GEFEK, the Association for the Promotion of Independent Disease Control in Developing Countries ("Gesellschaft zur Forderung Eigenstandiger Krankheitsbekampfung in Entwicklungslandern") was created by scientists of the University of Giessen, Germany, in 2004 and is officially registered as a non-profit organisation. The association aims at promoting the exchange of medical knowledge and biomedical technology between industry nations and countries with a low health standard, such as Mongolia, Panama, Bolivia and Yemen.
Infectious diseases are worldwide a major cause of death, especially in developing countries. Next to inexpensive drugs, there is an urgent need for affordable diagnostic methods. Recent progress in biomedical research led to new techniques highly appropriate for the diagnosis of infectious diseases. These new methods are advantageous not only because they lead to results in short time, but also because they are affordable and applicable under conditions of poverty. Major objective of GEFEK is the transfer of this knowledge to scientists in low-income countries and to establish the new technology in a way that it can be performed without help from abroad. The transfer includes information on the theoretical background, the performance of molecular diagnostic methods and the knowledge for the production of the necessary test substances. The self-contained operation of this technology by the affected population is the best guarantee for their sustainable application.
In contrast to other organisations, which provide help directly in crisis regions, the contribution of GEFEK consists in the transfer of basic medical knowledge and technology, in order to help the people in poor countries according to the principle "help to self-help". A lot of health problems are not due in the first instance to a lack of medicines, but rather to the lack of appropriate methods for the diagnosis of the affecting diseases. Frequently, there are no adequate diagnostic methods available which could be used, or the available methods are inaffordable, this means, considerably more expensive than the needed drugs. GEFEK not only teaches physicians and technical personal but also the new scientific generation, i.e. students in medicine and other health-related disciplines.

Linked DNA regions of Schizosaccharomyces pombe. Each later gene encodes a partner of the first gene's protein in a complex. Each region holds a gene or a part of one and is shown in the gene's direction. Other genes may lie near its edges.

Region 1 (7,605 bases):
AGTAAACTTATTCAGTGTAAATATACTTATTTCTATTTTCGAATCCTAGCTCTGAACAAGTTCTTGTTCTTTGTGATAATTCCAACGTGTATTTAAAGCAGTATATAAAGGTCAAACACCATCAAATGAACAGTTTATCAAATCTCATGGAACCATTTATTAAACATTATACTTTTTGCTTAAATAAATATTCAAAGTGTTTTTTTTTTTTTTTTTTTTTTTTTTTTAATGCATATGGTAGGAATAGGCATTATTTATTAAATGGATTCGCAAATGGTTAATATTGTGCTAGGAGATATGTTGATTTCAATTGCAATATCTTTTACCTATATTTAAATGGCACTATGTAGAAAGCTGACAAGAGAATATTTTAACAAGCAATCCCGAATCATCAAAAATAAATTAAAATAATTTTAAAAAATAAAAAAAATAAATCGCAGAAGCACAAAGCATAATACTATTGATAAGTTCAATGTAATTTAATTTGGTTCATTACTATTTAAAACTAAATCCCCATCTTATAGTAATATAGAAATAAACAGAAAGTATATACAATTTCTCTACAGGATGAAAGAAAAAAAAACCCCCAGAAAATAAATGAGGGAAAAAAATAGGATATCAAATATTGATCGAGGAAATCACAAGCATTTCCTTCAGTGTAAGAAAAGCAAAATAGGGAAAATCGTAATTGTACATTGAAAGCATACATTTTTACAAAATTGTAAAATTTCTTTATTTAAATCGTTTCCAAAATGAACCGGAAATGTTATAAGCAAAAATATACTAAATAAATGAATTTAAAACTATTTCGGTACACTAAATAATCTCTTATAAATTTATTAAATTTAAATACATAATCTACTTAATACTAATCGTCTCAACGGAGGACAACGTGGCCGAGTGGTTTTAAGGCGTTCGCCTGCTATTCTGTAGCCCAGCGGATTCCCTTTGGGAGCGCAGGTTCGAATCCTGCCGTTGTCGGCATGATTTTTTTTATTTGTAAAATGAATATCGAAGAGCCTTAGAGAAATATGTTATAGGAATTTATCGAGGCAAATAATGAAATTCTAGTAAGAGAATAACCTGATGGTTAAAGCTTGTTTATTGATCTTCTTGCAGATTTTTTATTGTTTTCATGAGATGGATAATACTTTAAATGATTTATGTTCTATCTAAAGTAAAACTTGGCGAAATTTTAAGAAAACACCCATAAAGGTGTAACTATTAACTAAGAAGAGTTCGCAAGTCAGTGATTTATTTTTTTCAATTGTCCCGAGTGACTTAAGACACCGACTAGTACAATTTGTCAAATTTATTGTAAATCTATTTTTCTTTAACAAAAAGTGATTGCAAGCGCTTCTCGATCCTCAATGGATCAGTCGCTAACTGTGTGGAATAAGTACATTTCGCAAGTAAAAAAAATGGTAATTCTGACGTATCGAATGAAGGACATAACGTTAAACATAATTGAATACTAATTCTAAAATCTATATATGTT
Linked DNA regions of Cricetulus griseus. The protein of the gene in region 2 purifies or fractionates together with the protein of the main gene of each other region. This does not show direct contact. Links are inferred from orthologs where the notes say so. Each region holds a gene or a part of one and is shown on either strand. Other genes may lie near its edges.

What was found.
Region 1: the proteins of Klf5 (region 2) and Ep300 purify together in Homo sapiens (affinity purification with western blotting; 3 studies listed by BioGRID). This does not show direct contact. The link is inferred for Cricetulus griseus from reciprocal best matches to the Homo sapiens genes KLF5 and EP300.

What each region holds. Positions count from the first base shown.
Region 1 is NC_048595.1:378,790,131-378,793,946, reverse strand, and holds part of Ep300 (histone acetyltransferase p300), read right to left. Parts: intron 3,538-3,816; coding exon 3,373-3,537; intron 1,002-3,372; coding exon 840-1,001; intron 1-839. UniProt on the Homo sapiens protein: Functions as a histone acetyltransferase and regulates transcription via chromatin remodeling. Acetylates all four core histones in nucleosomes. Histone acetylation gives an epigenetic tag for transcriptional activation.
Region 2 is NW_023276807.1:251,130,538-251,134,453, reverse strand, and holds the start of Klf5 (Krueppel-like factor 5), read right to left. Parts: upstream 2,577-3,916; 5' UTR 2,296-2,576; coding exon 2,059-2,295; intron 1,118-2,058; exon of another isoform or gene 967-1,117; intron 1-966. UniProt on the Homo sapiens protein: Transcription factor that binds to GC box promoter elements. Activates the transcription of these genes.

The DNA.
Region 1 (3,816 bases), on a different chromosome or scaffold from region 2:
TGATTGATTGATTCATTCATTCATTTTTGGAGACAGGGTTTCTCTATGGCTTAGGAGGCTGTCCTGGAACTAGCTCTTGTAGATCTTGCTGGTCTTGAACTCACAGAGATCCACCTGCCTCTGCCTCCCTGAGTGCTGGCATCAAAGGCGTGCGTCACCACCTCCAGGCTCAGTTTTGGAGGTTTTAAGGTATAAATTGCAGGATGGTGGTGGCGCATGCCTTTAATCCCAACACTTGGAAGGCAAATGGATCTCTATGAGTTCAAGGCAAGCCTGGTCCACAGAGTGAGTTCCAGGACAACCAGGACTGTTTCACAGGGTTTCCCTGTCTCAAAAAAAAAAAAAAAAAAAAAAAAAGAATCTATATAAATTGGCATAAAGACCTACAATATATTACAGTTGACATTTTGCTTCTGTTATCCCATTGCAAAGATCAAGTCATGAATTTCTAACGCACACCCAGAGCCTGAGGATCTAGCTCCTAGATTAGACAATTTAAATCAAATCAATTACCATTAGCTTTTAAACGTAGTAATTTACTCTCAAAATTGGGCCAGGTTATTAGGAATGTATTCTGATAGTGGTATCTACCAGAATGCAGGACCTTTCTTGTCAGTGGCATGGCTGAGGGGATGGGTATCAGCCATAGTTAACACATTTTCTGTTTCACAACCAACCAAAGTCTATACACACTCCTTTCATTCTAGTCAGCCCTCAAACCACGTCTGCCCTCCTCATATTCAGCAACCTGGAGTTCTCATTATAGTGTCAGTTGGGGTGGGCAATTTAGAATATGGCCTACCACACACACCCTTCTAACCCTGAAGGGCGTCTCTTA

Members of GEFEK are cooperating with doctors from the Health Science University of Mongolia in the capital Ulaanbaatar. The objective of the common efforts is a countrywide evaluation of the distribution of most important infectious diseases, to enable specific control measures against these major causes of mobidity in the population. Within this cooperation and thanks to private donations, a laboratory in Ulaanbaatar was completely equipped with apparatuses needed for adequate performance of molecular diagnosis. Members of GEFEK were there repeatedly (2004 and 2005) to install the technology and to train Mongolian scientists. In this laboratory it is meanwhile possible to diagnose all important sexually transmitted diseases, tuberculosis, brucellosis, several respiratory pathogens and several diarrhoeal diseases. All these methods are specially designed to be used under limited technical and economical conditions. In the long term it is planned to enable Mongolian scientists to produce all substances needed for the continuation of the diagnosis themselves, such as recombinant diagnostic antigens, or Taq polymerase. In the future, this may make the country independent from help from abroad.
The population of Bolivia suffers from a multiplicity of infectious diseases, such as Chagas disease. Because of its inapparent symptoms, the disease remains unrecognised most of the time and, untreated, leads after about 20 years to death, mainly due to heart pathologies. It is probably one of the major reasons for the extreme low average age of the population of 34 years only. Further prevalent existing diseases are malaria and, especially among young children, life threatening diarrhoeal diseases, caused by entamoeba, bacteria or rotavirus. Tuberculosis, dengue fever and different forms of hepatitis are also wide spread. The diagnostic methods developed by GEFEK can be very useful for the fight against Chagas disease. A cooperation has been arranged with the national Chagas disease control initiative at the Universidad Mayor de San Simon, in Cochabamba.
In July 2006, a one-week practical course was organised at the Universidad Autonoma de Chiriqui in David, Panama. About 20 students and 3 professors participated in the course. Although Panama belongs to the richest countries in Central America, the general medical care except of Panama City - is not well developed. Many infectious diseases are common, which are neither correctly diagnosed nor treated.
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